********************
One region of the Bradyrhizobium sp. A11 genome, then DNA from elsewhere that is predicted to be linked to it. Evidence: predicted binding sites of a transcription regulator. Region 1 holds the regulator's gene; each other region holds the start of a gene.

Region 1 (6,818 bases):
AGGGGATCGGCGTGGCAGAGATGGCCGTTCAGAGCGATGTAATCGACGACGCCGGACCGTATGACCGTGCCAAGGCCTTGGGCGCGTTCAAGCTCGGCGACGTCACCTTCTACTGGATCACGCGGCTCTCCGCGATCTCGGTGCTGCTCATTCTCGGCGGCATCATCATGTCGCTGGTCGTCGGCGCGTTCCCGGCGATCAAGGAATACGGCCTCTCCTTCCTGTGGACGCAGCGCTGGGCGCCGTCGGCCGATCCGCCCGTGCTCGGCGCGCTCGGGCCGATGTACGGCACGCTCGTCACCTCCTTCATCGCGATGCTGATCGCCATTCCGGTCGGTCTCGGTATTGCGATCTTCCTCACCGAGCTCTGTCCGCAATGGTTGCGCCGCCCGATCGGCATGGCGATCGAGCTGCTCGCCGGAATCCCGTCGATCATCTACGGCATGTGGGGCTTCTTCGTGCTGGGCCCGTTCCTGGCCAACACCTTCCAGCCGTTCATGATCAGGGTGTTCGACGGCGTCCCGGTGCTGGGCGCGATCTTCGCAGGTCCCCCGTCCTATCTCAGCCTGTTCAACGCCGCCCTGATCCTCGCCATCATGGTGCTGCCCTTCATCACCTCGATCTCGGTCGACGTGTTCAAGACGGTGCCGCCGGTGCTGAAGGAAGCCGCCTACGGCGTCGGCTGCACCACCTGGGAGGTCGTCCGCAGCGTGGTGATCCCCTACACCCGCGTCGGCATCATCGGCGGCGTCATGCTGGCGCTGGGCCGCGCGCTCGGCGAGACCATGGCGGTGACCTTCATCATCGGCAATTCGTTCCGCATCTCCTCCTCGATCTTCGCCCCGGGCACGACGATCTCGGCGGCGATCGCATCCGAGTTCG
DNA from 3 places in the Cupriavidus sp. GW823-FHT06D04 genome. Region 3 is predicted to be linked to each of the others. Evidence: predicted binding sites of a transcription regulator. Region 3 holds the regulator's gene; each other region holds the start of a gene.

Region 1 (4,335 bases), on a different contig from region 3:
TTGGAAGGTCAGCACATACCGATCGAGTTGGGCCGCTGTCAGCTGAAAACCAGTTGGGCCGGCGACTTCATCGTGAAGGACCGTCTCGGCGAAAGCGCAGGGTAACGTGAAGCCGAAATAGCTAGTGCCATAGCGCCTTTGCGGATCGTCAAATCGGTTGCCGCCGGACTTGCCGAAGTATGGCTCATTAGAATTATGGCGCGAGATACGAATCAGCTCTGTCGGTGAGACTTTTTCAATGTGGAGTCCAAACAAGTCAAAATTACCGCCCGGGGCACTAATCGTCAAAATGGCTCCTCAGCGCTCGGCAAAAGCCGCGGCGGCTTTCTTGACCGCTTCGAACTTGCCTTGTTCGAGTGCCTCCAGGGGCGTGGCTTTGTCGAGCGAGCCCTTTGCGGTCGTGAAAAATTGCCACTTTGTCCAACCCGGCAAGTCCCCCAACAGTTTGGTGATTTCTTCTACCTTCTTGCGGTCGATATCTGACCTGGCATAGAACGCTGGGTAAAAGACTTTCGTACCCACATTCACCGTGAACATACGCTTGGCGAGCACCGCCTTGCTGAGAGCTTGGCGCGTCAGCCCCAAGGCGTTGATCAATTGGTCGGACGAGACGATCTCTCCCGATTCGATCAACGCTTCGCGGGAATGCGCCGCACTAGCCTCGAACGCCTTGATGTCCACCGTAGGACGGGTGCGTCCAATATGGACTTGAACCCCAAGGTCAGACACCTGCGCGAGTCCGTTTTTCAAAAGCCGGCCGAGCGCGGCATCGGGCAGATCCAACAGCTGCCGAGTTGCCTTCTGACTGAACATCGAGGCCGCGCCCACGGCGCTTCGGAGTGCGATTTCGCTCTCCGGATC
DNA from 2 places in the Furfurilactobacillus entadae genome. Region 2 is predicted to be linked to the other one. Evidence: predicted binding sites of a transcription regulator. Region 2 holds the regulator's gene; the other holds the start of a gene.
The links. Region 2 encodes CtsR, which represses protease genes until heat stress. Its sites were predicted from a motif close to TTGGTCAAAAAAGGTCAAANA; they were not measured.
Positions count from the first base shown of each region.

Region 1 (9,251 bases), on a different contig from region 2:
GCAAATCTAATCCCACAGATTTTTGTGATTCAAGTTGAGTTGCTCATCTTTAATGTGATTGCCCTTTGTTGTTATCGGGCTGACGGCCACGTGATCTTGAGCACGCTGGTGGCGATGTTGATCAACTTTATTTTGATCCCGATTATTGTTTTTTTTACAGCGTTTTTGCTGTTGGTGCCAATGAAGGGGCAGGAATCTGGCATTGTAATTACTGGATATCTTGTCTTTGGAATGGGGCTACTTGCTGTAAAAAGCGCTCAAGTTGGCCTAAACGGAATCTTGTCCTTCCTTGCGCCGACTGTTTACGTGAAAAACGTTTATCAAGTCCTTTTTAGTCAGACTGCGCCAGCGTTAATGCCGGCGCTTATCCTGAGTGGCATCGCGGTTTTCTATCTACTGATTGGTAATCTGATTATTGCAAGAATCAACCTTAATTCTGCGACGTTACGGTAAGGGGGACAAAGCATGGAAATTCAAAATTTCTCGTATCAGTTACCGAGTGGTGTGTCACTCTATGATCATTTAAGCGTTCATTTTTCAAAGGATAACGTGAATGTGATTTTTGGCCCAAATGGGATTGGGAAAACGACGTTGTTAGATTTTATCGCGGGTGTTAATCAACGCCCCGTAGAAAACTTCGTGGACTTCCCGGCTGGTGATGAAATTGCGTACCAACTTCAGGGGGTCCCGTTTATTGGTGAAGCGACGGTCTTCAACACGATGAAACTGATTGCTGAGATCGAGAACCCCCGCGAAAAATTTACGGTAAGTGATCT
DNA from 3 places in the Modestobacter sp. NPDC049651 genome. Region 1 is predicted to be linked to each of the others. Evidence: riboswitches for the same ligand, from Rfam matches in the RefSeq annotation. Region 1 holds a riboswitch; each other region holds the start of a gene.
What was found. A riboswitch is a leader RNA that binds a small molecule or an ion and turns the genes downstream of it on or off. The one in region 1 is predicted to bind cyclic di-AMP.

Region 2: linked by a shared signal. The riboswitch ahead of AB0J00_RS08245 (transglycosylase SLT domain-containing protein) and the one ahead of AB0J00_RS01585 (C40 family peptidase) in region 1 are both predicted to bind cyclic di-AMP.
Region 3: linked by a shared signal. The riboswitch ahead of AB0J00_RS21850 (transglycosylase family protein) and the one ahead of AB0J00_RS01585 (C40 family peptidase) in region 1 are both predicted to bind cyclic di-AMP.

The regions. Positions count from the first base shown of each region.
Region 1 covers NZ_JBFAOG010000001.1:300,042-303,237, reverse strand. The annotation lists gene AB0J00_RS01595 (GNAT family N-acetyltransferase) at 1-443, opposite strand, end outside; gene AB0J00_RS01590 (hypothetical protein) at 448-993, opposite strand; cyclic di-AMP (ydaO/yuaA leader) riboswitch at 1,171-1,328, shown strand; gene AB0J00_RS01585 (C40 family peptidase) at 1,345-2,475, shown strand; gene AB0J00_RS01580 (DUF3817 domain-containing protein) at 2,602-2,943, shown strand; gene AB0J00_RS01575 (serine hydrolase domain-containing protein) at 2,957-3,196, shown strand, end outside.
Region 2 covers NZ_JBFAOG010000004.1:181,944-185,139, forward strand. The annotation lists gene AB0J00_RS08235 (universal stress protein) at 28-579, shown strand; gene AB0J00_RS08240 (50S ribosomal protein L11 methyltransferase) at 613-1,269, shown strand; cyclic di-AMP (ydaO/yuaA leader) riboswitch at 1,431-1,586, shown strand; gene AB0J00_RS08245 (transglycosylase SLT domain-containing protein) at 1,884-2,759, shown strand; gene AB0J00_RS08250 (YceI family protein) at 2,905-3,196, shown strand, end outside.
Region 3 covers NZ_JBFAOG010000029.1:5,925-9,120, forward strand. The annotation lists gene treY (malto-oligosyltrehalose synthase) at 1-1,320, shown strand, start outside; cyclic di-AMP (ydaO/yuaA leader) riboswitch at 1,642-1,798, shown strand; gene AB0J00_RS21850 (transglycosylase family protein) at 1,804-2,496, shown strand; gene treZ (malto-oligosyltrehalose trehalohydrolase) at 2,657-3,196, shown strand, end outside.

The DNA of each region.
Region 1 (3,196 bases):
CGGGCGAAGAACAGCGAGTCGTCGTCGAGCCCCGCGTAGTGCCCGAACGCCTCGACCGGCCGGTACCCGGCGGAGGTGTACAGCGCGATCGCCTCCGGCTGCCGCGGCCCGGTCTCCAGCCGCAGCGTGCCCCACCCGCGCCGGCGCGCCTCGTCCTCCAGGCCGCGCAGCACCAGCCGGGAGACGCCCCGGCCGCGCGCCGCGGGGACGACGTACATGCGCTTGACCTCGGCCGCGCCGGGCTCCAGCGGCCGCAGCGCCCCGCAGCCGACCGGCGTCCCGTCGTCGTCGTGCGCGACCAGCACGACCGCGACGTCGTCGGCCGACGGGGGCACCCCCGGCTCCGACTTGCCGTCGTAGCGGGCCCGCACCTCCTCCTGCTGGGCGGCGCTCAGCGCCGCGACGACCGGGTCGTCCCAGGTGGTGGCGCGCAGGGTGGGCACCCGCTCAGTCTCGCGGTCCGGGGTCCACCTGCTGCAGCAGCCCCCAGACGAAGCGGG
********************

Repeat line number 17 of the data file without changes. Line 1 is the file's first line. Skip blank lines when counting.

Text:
Region 1 covers NZ_JBFAOG010000001.1:300,042-303,237, reverse strand. The annotation lists gene AB0J00_RS01595 (GNAT family N-acetyltransferase) at 1-443, opposite strand, end outside; gene AB0J00_RS01590 (hypothetical protein) at 448-993, opposite strand; cyclic di-AMP (ydaO/yuaA leader) riboswitch at 1,171-1,328, shown strand; gene AB0J00_RS01585 (C40 family peptidase) at 1,345-2,475, shown strand; gene AB0J00_RS01580 (DUF3817 domain-containing protein) at 2,602-2,943, shown strand; gene AB0J00_RS01575 (serine hydrolase domain-containing protein) at 2,957-3,196, shown strand, end outside.